Monday, July 6, 2015

A Servant of God

Here is my sermon from Sunday.  We began a new series on the Letter of James, and the text was James 1:1-11:

Today we begin a new sermon series looking at the Book or Letter of James, which is found nearly at the end of the New Testament.  But for most Protestants it is not a book that we spend a lot of time in or talking about.  I have never preached from James before, and I have never heard anyone preach on James either.  Just wondering if anyone here has heard sermons from James?  I think it’s a shame that James has been ignored because James has a lot to say to us, and important things.  So for example, some good advice for any time, but especially for the past few weeks, James says, “You must understand this, my beloved: let everyone be quick to listen, slow to speak, slow to anger.”  But there is one line that has sort of cursed James within the Protestant tradition, and that is when James says that faith without works is dead.
At the time of the Protestant reformation, Martin Luther began to proclaim, using the letters of Paul found in the New Testament, that we are saved by faith alone, a tenant that we still hold.  So if we are saved by faith alone, and if James is saying that we need works, then Luther needed to reject James.  In fact, Luther wanted to remove James from the cannon of scripture entirely, and while he was obviously not successful in that, in Luther’s own writings, which never included a commentary on James, he moved the book of James to a section of lesser, disputed writings.  He also called James a book of straw, in comparison to the true gold found in the gospels and the works of Paul.  Now I don’t believe that Paul and James were actually saying different things, and we’ll get to that much later, and even though the other reformers did not agree with Luther’s distaste for this letter, which is why it remained in the Bible, Luther did have a huge impact on James’ place within the Protestant tradition, mainly being that it was ignored for large periods of time.  But in recent decades James has seen a revision in how it has been viewed and interpreted and its place in the tradition, and so we’re going to build on that a little bit over the next six weeks.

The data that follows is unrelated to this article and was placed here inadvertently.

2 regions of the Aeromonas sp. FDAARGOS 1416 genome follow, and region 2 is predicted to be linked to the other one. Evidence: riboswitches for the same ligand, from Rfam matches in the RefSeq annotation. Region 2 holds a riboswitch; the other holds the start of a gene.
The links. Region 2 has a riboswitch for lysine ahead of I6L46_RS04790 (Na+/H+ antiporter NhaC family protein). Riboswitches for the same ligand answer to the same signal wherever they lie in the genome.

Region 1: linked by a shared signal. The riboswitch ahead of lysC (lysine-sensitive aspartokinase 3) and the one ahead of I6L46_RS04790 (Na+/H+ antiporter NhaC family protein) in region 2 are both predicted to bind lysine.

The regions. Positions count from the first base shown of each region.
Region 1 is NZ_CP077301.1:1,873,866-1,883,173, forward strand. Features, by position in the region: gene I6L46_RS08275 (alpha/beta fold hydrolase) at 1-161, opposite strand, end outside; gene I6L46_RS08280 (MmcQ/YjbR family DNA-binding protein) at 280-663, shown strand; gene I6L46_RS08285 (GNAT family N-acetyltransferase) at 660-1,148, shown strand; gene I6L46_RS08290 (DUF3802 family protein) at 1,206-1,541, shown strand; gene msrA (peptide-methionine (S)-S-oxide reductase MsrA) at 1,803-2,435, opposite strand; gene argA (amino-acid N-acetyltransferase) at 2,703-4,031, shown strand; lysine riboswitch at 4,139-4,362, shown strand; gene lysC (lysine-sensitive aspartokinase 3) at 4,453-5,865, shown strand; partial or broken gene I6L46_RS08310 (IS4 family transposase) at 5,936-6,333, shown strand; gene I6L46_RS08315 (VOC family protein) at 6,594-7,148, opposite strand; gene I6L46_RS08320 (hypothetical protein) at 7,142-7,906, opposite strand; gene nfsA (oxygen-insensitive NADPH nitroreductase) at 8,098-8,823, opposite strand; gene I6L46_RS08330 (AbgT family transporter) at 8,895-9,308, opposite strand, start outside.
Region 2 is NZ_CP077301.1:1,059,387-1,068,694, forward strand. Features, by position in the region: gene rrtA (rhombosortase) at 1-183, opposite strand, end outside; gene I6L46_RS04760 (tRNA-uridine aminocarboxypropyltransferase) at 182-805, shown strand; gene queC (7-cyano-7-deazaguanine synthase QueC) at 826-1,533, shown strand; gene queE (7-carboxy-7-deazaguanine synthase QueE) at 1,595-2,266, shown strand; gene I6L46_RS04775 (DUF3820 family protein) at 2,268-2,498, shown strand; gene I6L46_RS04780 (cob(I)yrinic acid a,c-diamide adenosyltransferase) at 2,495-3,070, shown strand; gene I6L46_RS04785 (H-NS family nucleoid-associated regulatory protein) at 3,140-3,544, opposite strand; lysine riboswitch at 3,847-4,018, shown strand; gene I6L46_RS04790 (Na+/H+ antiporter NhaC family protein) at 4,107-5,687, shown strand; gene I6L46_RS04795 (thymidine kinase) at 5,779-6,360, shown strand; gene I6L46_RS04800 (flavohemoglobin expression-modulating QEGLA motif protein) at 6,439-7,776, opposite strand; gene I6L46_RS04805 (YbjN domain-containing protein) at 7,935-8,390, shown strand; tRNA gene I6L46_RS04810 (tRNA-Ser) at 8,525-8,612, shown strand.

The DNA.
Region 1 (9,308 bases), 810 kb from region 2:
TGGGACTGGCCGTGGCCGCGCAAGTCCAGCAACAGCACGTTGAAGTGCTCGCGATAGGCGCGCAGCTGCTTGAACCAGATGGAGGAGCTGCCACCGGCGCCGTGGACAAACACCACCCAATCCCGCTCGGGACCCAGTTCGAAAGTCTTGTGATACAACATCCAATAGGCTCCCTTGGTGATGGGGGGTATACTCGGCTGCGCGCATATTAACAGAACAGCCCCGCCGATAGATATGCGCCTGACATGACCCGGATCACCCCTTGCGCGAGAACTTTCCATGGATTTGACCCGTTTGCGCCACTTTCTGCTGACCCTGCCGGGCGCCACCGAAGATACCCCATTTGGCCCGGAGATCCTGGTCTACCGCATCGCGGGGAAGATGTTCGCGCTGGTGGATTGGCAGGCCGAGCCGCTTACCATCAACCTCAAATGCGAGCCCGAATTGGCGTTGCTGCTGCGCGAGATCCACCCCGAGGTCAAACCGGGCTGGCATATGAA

While James is a letter, it is also different then most of the other letters we find in the New Testament.  I would invite you to look at James versus some of the other letters, but there is no full greeting, no opening prayer, no commendations, nor does James mention anyone else.  It is known as one of the general or catholic epistles, catholic in this sense meaning universal.  James addresses it to the twelve tribes in the dispersion, meaning those who are living outside of Palestine, and in particular Jerusalem.  It’s not clear who James means by this, but the tradition has tended to believe that he is specifically addressing Jews who have become followers of Christ.

Besides being a letter, James’ work also takes the form of more of wisdom literature, something like proverbs, but rather than being teaching points like Benjamin Franklin gave us in Poor Richard’s Almanac, which are often about manners.  Instead James is about morals.  When we think about morals today it seems to be almost solely about sexuality, but that is not what James is concerned about either, and obviously there is a lot more to morality.  But James’ work differs even from other works in this genre of the time, because James is talking about intentional communities, that is the church, versus the household, a primary concern of the Roman world and its writings.  Nor is he concerned about hierarchical relations, but is instead much more egalitarian.  Indeed, he refers to others as brothers and sisters, on the same plane, as there is only one father, and that is God.  Which leads into one of his other major concerns is that is about community versus the individual.  James wants to talk about what we do together and how we live together.  The individual instructions play itself out in relationship to the other.